The man on the mountaintop

The Mountaintop (Queensland Theatre Company)

QPAC, Playhouse

February 22 – March 16

The premise of “The Mountaintop” is simple: on the eve of Dr Martin Luther King Jr’s assassination, he interacts with Camae, a feisty first-day-on-the-job maid at the Lorraine Motel, who is sent to Room 306 with his coffee and newspaper. We all presume to know the man who was Martin Luther King Jrn, but who exactly is this Camae? And why does she know all that she does? The answers are quite unexpected, revealed as the play moves from absorbing realism to heightened theatricality.

Like many people, I’ve done the Memphis pilgrimage to all things Graceland and Civil Rights, including the museum that was once the Lorraine Hotel, and having seen the room in which this play is set, appreciate the authenticity of the set design. This, however, is where accuracy ends, for this is not a historical re-enactment, but a warts and all reflection on the life of an inspirational leader.

King is presented as a flawed man rather than a historical figure. Having returned to his motel room on a stormy night, having just delivered his inspirational, yet ominous “I’ve Been to the Mountaintop” speech at the Memphis Mason Temple, in support of a sanitation workers’ strike, he is tired, disillusioned, a little paranoid and quite concerned about threats on his life. And Pacharo Mzembe’s humble portrayal is a fittingly grounded one of a mortal man, ordinary in his smelly feet, chain smoking and cheeky extra-marital flirtations, yet burdened by the lofty expectations of those who seek his moral guidance.

Mountaintop 2

Candy Bowers eases into the role of Camae, just as the audience adjusts to the nuances of the distinctive Memphis accent with which she schools the Doctor (“I don’t need a PHD to give you knowledge” she says.) Her charismatic performance is a highlight, with her Southern sass sparking the drama to the point that it sometimes reduces the impact of Mzembe’s down-to-earth portrayal.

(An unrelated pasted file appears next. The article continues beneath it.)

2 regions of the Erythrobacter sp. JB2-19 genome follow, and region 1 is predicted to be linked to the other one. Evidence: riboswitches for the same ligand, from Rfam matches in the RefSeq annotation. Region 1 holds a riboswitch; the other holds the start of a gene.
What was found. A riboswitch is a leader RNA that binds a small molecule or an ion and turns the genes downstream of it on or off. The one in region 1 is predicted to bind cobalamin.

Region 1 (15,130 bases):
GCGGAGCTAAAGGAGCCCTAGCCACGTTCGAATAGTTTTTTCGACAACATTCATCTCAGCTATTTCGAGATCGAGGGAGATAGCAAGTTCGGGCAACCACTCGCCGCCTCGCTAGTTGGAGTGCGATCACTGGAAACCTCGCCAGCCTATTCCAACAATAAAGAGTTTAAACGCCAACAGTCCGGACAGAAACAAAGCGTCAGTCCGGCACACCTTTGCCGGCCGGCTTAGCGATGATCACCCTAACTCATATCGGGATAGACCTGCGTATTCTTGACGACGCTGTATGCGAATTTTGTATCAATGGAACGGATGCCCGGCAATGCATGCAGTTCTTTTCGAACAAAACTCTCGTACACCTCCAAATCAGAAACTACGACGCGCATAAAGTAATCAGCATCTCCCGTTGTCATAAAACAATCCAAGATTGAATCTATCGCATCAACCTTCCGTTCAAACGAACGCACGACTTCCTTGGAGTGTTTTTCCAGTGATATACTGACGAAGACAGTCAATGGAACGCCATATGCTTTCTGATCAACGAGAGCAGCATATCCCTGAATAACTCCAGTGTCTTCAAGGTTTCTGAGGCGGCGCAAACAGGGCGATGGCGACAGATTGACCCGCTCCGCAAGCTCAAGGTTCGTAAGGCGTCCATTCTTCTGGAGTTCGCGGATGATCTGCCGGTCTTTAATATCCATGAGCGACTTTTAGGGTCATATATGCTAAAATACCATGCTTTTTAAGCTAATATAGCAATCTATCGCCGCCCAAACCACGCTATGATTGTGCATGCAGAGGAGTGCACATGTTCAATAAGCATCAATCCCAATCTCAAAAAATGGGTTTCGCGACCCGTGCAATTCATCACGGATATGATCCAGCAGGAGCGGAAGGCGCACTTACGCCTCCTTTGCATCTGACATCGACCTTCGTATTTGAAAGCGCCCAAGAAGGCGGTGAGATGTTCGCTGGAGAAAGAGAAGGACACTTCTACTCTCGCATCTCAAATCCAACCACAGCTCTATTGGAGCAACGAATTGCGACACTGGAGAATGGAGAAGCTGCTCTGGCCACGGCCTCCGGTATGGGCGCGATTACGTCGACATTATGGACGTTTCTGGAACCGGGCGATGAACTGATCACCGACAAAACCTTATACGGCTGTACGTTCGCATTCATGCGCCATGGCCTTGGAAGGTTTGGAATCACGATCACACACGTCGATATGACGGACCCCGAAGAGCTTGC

Camae is bold and brash as she confronts King with arguments counter to his central ideals of civil disobedience and peaceful resistance.  And it is here where the script truly shines, with lively language, witty dialogue and intelligent historical references, such as to Malcolm X and Jesse Jackson. Unfortunately, this lures audience members into anticipation of a naturalistic production, before undermining them with a sudden, uncomfortable shift in style from the realistic to the fanciful.

While the deliberate subversion of audience expectations initially fosters an alienating experience, this is, in part, compensated by the drama of King’s struggle in the latter part of the play as he faces his own morality in some poignant scenes, where he is assured that his men will know what to do. This reassurance is majestically achieved through the clairvoyant gift of the final scenes. Bowers, accompanied by a rousing montage of footage depicting civil rights movement through to the present day, raps about the baton being passed on, as the depth of the Playhouse stage is majestically revealed. The projections by media designers optikal bloc are technically impressive and powerful in message, allowing the ultimately uplifting theme of the work to resonate, particularly in a nation such as ours, with its own history of oppression.

Although it is a story of just two characters, set in one room, “The Mountaintop” has a lot of things going on within its 90 minute (no intermission) running time. And this confusion aside, it is an intelligent, energetic, poetic and profound play, though just not as simple as you might be expecting.

mountaintop

Photo 1 c/o – Queensland Theatre Company

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